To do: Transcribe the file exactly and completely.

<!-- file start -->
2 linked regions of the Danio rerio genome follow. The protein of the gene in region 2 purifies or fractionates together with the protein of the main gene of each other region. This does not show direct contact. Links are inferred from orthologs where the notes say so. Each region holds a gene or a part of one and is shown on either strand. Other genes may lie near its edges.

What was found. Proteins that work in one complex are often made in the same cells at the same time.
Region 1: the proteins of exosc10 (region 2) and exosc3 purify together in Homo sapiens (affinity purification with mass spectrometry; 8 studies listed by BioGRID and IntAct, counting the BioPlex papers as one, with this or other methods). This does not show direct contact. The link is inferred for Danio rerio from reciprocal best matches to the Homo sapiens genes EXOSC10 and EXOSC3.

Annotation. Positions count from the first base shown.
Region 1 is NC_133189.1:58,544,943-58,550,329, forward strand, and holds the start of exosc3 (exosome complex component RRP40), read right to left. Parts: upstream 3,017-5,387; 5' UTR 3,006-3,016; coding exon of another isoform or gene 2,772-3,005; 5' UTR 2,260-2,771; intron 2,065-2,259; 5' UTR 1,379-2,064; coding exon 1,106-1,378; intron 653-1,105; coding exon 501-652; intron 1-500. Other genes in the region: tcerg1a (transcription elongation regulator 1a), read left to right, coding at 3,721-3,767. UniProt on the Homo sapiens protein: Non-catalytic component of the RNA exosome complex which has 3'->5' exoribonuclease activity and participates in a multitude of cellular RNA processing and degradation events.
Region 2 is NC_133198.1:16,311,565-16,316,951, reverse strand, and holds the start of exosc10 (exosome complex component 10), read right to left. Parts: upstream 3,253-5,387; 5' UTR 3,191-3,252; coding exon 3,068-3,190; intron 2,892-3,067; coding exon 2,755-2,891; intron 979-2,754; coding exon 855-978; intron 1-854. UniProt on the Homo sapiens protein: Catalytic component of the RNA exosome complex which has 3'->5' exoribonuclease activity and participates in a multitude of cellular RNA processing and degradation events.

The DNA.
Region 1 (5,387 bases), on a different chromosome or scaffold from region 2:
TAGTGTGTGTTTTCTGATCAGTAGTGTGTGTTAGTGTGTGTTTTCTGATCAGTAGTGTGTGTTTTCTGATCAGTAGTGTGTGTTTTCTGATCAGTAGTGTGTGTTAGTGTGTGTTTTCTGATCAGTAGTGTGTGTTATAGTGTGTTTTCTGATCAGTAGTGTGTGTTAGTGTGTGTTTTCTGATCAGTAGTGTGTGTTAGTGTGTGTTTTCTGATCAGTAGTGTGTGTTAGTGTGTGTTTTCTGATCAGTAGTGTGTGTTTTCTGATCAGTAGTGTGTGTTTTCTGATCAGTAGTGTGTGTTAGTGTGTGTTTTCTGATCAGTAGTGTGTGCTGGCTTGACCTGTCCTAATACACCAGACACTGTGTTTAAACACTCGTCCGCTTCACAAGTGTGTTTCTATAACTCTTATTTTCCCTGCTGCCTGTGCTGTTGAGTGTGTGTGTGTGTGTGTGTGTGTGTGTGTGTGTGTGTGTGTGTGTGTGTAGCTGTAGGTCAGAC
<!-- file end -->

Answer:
2 linked regions of the Danio rerio genome follow. The protein of the gene in region 2 purifies or fractionates together with the protein of the main gene of each other region. This does not show direct contact. Links are inferred from orthologs where the notes say so. Each region holds a gene or a part of one and is shown on either strand. Other genes may lie near its edges.

What was found. Proteins that work in one complex are often made in the same cells at the same time.
Region 1: the proteins of exosc10 (region 2) and exosc3 purify together in Homo sapiens (affinity purification with mass spectrometry; 8 studies listed by BioGRID and IntAct, counting the BioPlex papers as one, with this or other methods). This does not show direct contact. The link is inferred for Danio rerio from reciprocal best matches to the Homo sapiens genes EXOSC10 and EXOSC3.

Annotation. Positions count from the first base shown.
Region 1 is NC_133189.1:58,544,943-58,550,329, forward strand, and holds the start of exosc3 (exosome complex component RRP40), read right to left. Parts: upstream 3,017-5,387; 5' UTR 3,006-3,016; coding exon of another isoform or gene 2,772-3,005; 5' UTR 2,260-2,771; intron 2,065-2,259; 5' UTR 1,379-2,064; coding exon 1,106-1,378; intron 653-1,105; coding exon 501-652; intron 1-500. Other genes in the region: tcerg1a (transcription elongation regulator 1a), read left to right, coding at 3,721-3,767. UniProt on the Homo sapiens protein: Non-catalytic component of the RNA exosome complex which has 3'->5' exoribonuclease activity and participates in a multitude of cellular RNA processing and degradation events.
Region 2 is NC_133198.1:16,311,565-16,316,951, reverse strand, and holds the start of exosc10 (exosome complex component 10), read right to left. Parts: upstream 3,253-5,387; 5' UTR 3,191-3,252; coding exon 3,068-3,190; intron 2,892-3,067; coding exon 2,755-2,891; intron 979-2,754; coding exon 855-978; intron 1-854. UniProt on the Homo sapiens protein: Catalytic component of the RNA exosome complex which has 3'->5' exoribonuclease activity and participates in a multitude of cellular RNA processing and degradation events.

The DNA.
Region 1 (5,387 bases), on a different chromosome or scaffold from region 2:
TAGTGTGTGTTTTCTGATCAGTAGTGTGTGTTAGTGTGTGTTTTCTGATCAGTAGTGTGTGTTTTCTGATCAGTAGTGTGTGTTTTCTGATCAGTAGTGTGTGTTAGTGTGTGTTTTCTGATCAGTAGTGTGTGTTATAGTGTGTTTTCTGATCAGTAGTGTGTGTTAGTGTGTGTTTTCTGATCAGTAGTGTGTGTTAGTGTGTGTTTTCTGATCAGTAGTGTGTGTTAGTGTGTGTTTTCTGATCAGTAGTGTGTGTTTTCTGATCAGTAGTGTGTGTTTTCTGATCAGTAGTGTGTGTTAGTGTGTGTTTTCTGATCAGTAGTGTGTGCTGGCTTGACCTGTCCTAATACACCAGACACTGTGTTTAAACACTCGTCCGCTTCACAAGTGTGTTTCTATAACTCTTATTTTCCCTGCTGCCTGTGCTGTTGAGTGTGTGTGTGTGTGTGTGTGTGTGTGTGTGTGTGTGTGTGTGTGTGTGTAGCTGTAGGTCAGAC